When launched in 2001, the Extractive Industries Transparency Initiative (EITI) was a remarkable global multi-stakeholder initiative focusing on a critical global development issue: how to make sure that the billions of dollars of oil and mining wealth flowing into national budgets is better tracked and managed. Since its launch, the EITI has extended reporting to 48 countries, including the UK and United States, and reported on nearly a trillion dollars’ worth of natural resource revenues. Global Witness sits on the international board of the EITI.
The EITI’s commitment to beneficial ownership disclosure
Natural resources are crucial to the development and prosperity of resource rich countries. Citizens own these resources and have a right to know who controls the companies that extract them and who benefits from the revenues raised. Without this transparency there is a lack of trust between governments, citizens and companies. Revealing the ownership of extractive companies helps prevent conflicts of interest that enable corrupt officials to siphon off cash that could pay for schools, hospitals and skilling people up in countries that badly need it.
After a campaign by Global Witness and its civil society partners in the Publish What You Pay coalition, the EITI 2013 standard included a ground breaking new provision calling on countries to publicly disclose the real owners who benefit from oil, gas and mining companies as of January 2016. As this was a new provision, the EITI decided to pilot it in 11 countries (Burkina Faso, Democratic Republic of Congo, Honduras, Kyrgyz Republic, Liberia, Niger, Nigeria, Tajikistan, Tanzania, Togo and Zambia). Ahead of the EITI Board meeting in April in Brazzaville, Global Witness undertook an analysis of the data produced by the pilot countries to date. Our analysis indicates that the main barriers to better beneficial ownership disclosure was a lack of clarity in the information provided to companies on what they should disclose and a refusal of companies to provide this information.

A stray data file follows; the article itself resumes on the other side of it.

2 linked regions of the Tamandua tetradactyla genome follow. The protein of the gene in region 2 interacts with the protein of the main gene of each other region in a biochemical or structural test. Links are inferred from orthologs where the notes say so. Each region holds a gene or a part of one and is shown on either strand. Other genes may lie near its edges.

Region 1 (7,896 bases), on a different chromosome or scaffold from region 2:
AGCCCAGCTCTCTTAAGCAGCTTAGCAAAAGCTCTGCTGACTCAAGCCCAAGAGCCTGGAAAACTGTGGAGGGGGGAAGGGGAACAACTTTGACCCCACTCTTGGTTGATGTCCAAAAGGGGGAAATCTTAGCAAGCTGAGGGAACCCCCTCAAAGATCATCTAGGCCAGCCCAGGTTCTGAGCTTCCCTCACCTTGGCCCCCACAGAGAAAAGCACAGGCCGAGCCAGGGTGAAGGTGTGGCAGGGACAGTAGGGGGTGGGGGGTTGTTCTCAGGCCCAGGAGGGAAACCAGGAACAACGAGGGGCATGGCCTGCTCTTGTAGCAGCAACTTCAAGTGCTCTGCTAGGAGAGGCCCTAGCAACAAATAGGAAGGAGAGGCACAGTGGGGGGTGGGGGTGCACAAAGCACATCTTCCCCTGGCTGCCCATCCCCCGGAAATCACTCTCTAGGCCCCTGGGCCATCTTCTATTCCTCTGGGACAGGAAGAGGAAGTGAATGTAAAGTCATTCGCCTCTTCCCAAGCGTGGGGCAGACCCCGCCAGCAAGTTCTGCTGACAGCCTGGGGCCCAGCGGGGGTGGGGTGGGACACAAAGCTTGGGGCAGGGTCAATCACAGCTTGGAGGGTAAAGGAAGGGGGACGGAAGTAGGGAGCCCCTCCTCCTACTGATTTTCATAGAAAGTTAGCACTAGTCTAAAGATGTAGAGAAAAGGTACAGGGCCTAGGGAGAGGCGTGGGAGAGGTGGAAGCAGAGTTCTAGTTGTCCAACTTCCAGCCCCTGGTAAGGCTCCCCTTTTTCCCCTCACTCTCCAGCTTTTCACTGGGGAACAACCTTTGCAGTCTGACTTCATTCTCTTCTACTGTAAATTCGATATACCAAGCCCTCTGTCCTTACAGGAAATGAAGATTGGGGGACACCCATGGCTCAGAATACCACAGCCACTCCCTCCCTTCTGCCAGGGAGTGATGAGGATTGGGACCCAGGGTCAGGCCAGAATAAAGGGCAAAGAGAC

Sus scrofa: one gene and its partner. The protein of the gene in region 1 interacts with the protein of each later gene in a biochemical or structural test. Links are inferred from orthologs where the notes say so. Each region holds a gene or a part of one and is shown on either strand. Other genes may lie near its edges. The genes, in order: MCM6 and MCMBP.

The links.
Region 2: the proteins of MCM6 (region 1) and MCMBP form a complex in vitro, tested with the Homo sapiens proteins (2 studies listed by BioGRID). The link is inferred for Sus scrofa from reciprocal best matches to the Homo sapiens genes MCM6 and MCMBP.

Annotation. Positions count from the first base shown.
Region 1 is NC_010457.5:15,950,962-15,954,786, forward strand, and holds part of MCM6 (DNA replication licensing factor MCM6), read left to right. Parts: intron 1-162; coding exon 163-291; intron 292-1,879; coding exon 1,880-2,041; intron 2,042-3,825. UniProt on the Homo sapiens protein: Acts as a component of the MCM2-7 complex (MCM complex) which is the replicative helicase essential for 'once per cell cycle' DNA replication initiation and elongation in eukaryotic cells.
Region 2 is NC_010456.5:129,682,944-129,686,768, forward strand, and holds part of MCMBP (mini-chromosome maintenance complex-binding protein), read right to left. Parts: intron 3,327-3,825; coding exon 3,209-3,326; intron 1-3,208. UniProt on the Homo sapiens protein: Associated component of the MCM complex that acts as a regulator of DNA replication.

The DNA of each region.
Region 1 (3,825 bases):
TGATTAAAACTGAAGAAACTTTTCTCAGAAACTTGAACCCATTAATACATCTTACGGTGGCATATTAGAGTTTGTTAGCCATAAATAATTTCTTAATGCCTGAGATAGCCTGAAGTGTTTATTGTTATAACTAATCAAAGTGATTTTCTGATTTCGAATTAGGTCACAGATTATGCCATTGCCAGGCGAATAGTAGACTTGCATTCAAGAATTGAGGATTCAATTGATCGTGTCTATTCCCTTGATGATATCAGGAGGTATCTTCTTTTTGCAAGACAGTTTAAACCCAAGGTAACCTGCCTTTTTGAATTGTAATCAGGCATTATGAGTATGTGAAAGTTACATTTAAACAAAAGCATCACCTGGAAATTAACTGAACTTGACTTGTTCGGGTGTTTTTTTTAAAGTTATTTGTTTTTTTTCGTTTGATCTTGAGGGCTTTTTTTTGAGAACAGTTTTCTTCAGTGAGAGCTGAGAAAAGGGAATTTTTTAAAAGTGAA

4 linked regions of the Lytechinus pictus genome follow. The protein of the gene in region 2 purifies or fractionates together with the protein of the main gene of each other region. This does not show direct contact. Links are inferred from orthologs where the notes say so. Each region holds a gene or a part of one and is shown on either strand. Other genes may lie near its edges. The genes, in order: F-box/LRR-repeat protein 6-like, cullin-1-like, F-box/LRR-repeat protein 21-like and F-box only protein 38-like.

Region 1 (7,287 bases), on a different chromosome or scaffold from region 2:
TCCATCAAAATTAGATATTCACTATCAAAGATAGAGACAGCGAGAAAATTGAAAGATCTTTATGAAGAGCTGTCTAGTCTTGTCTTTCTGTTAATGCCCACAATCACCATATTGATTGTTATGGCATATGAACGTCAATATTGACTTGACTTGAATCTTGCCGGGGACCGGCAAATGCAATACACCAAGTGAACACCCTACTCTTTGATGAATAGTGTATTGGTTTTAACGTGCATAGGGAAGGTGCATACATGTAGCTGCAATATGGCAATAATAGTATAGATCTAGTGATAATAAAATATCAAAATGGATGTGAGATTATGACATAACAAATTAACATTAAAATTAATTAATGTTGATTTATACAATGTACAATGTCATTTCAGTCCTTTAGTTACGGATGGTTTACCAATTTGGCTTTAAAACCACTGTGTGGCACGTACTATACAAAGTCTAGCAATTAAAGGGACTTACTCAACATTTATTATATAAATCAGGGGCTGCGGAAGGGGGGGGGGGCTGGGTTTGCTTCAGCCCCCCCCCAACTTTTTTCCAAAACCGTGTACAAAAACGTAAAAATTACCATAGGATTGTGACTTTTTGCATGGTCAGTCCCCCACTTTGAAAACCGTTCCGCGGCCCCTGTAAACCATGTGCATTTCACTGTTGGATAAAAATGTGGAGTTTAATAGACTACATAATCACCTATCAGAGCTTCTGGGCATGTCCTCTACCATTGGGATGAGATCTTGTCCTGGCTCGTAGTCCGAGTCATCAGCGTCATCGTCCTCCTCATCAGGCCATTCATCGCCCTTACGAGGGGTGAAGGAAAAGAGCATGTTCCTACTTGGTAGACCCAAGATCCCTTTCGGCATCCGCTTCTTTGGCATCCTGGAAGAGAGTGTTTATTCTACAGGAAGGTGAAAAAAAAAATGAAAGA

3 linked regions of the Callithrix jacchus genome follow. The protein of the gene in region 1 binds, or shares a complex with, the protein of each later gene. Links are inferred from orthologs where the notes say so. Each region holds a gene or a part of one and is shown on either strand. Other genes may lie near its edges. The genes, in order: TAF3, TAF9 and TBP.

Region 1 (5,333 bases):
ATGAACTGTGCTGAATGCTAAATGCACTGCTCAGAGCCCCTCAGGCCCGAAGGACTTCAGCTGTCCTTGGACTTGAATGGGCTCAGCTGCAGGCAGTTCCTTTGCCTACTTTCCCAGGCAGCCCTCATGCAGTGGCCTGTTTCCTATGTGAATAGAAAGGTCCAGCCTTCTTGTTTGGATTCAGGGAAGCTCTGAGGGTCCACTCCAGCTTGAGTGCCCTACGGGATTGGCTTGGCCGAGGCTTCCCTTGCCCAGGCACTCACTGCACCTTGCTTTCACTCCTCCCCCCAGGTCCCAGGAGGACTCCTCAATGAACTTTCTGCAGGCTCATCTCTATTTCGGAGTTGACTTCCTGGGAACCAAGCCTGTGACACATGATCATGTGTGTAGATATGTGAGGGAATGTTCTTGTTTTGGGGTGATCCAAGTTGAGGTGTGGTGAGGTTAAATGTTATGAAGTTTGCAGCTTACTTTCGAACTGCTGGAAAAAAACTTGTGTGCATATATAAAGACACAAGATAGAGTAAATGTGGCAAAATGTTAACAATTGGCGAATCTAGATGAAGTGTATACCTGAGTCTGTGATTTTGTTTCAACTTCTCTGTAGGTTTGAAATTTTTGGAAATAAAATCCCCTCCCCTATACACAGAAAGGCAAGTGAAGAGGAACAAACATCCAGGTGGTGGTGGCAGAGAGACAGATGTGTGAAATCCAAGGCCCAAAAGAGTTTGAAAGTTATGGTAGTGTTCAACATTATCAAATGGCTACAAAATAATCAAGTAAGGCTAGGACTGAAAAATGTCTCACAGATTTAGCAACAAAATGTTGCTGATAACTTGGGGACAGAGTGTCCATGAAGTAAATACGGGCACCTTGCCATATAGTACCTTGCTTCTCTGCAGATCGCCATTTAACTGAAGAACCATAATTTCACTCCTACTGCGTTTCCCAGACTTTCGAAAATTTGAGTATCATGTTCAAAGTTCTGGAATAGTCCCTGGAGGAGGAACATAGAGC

Is the EITI’s credibility at stake?
Our investigative work continues to reveal more and more cases of how anonymous companies are used to facilitate corruption of natural resources in key EITI countries (OPL 245, Congo Secret Sales). In addition, in the last two years global momentum to tackle the problem of anonymous companies has been building including commitments from the G20 and G7 and new laws in the EU, UK, Ukraine and Norway. Business leaders are also calling for an end to anonymous companies:
With growing evidence that hidden company ownership is the principal means of corruption in EITI countries, the world is watching to see if the initiative will take a stand in favour of greater transparency and assert its leadership globally.
The EITI should continue to be courageous and at the vanguard of global developments by ensuring beneficial ownership disclosure becomes a requirement on all companies involved in natural resource extraction by January 2016.
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